Clients often ask us, “How much is this going to cost?” This is an important question, but without the other half of the equation, the answer is meaningless. A better question might be, “How much is this going to cost, and what value will it provide our stakeholders?” In this sense, a million dollar project may or may not be expensive, depending on the value you get for that investment.
We can demonstrate value realization in two simple examples: One that focuses on revenue gains and another that focuses on cost reduction. In our first example, one of our multi-billion-dollar enterprise clients sought our help with a custom software development project that cost nearly $500,000. This client had done their due diligence—including thorough demand analysis, planning their go-to-market strategy and building a unique value proposition for their product—and they welcomed feedback loops as part of their collaborative development process. They understood the value being created, and therefore, were comfortable making the investment. As a result, the software solution generated $6 million in net new revenue in the first 12 months after launch.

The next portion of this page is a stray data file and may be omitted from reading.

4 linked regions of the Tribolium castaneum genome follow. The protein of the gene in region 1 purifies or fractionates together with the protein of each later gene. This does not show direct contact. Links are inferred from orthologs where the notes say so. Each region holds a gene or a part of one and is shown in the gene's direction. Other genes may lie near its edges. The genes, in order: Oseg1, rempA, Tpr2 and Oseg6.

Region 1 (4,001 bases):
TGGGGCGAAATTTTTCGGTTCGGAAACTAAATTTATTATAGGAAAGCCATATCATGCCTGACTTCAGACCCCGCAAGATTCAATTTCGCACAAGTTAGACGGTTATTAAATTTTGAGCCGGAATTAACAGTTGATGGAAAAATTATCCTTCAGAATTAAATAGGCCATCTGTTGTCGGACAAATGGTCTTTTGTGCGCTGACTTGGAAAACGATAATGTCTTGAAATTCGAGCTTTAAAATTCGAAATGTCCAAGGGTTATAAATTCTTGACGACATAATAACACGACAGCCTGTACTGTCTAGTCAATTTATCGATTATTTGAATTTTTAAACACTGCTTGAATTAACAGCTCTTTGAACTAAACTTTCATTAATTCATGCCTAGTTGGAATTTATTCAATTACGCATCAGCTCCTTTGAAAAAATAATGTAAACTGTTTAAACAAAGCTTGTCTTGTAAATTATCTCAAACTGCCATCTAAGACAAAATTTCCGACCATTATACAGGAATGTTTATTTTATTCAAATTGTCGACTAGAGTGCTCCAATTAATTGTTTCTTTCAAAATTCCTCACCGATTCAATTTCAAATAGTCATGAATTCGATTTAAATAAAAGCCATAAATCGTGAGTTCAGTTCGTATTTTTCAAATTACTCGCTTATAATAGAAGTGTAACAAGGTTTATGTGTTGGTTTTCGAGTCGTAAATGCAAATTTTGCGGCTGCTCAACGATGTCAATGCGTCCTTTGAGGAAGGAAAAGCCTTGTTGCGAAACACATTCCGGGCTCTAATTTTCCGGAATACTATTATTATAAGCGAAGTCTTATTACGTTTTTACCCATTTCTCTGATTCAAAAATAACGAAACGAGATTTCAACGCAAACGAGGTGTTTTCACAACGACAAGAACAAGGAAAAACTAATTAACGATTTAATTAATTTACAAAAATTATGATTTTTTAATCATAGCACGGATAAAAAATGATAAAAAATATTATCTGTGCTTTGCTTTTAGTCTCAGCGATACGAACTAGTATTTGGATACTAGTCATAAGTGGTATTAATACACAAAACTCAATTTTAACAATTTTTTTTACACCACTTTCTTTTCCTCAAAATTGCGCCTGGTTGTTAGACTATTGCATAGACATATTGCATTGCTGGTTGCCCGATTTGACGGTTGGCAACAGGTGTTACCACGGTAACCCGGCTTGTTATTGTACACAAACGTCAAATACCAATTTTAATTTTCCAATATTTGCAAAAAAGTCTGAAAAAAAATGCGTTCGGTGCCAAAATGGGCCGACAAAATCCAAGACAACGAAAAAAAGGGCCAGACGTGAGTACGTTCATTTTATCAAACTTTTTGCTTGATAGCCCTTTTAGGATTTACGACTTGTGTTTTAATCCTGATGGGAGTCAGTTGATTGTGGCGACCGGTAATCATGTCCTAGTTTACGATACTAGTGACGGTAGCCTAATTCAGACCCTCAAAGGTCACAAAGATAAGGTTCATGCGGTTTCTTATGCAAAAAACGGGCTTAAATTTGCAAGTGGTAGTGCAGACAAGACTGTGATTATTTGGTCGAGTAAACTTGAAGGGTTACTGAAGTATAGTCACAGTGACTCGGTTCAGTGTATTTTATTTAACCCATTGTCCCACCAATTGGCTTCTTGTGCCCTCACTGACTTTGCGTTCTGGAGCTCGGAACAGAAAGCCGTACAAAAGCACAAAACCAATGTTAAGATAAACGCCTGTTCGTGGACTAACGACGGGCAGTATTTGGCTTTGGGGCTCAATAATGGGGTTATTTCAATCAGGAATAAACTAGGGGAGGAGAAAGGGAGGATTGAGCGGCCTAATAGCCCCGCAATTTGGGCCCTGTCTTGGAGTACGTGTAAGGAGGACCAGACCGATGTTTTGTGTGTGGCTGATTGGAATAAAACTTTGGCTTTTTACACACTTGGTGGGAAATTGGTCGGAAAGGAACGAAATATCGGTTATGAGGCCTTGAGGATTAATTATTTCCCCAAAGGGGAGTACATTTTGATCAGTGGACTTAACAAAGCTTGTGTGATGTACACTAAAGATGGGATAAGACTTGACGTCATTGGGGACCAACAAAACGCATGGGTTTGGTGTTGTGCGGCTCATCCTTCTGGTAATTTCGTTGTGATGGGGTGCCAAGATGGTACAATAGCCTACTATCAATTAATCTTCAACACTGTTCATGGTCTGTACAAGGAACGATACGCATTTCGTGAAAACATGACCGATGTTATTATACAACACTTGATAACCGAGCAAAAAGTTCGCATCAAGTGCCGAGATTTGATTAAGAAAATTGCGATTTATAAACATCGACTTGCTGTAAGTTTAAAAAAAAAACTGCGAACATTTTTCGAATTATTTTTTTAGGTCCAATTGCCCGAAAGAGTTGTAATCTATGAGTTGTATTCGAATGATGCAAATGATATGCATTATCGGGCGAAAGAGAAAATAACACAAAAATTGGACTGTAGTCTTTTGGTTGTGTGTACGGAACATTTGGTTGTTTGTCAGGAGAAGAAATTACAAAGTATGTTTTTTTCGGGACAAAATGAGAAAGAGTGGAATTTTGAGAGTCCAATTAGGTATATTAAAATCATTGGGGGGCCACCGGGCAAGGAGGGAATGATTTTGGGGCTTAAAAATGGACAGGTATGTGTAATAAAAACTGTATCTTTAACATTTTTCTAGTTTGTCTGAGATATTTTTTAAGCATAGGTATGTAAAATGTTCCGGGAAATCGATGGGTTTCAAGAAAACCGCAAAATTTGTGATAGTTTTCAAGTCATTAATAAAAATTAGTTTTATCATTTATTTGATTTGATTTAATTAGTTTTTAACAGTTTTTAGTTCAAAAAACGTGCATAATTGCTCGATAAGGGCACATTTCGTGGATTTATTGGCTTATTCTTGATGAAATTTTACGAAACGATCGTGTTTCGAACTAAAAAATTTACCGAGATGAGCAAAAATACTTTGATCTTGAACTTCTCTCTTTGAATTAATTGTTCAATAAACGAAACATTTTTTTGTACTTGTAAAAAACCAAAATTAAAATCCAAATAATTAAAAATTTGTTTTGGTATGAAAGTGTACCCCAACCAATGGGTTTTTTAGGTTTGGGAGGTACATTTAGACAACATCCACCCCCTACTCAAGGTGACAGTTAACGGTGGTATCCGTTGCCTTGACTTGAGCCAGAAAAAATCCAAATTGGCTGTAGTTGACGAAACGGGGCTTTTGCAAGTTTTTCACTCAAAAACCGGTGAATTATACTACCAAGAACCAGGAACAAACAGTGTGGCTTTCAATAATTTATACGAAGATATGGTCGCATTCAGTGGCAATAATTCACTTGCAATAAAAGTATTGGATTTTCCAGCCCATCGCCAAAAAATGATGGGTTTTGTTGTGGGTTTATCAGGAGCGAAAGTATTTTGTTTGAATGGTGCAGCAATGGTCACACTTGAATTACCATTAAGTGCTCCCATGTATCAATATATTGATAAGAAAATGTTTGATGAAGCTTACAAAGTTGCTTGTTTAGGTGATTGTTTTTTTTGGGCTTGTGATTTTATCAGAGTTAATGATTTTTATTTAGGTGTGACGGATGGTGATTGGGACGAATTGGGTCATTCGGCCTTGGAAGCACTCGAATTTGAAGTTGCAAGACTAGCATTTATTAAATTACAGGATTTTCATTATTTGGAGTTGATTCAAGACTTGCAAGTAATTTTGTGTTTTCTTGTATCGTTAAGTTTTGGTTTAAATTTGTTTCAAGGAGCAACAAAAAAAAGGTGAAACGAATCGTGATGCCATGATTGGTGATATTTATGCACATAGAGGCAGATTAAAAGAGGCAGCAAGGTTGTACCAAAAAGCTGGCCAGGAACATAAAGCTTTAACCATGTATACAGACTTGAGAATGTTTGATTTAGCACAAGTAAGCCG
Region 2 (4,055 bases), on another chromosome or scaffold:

Years earlier, a different client was approached by a regulatory authority that threatened to enact a $1 million monthly fine if they did not come into compliance with a new regulation within a 6-month timeframe. Because the cost to ensure compliance—which came in at $800,000 and 6 months development time—was less than the monthly fine, the value was clear and it was an easy investment decision for the client to make.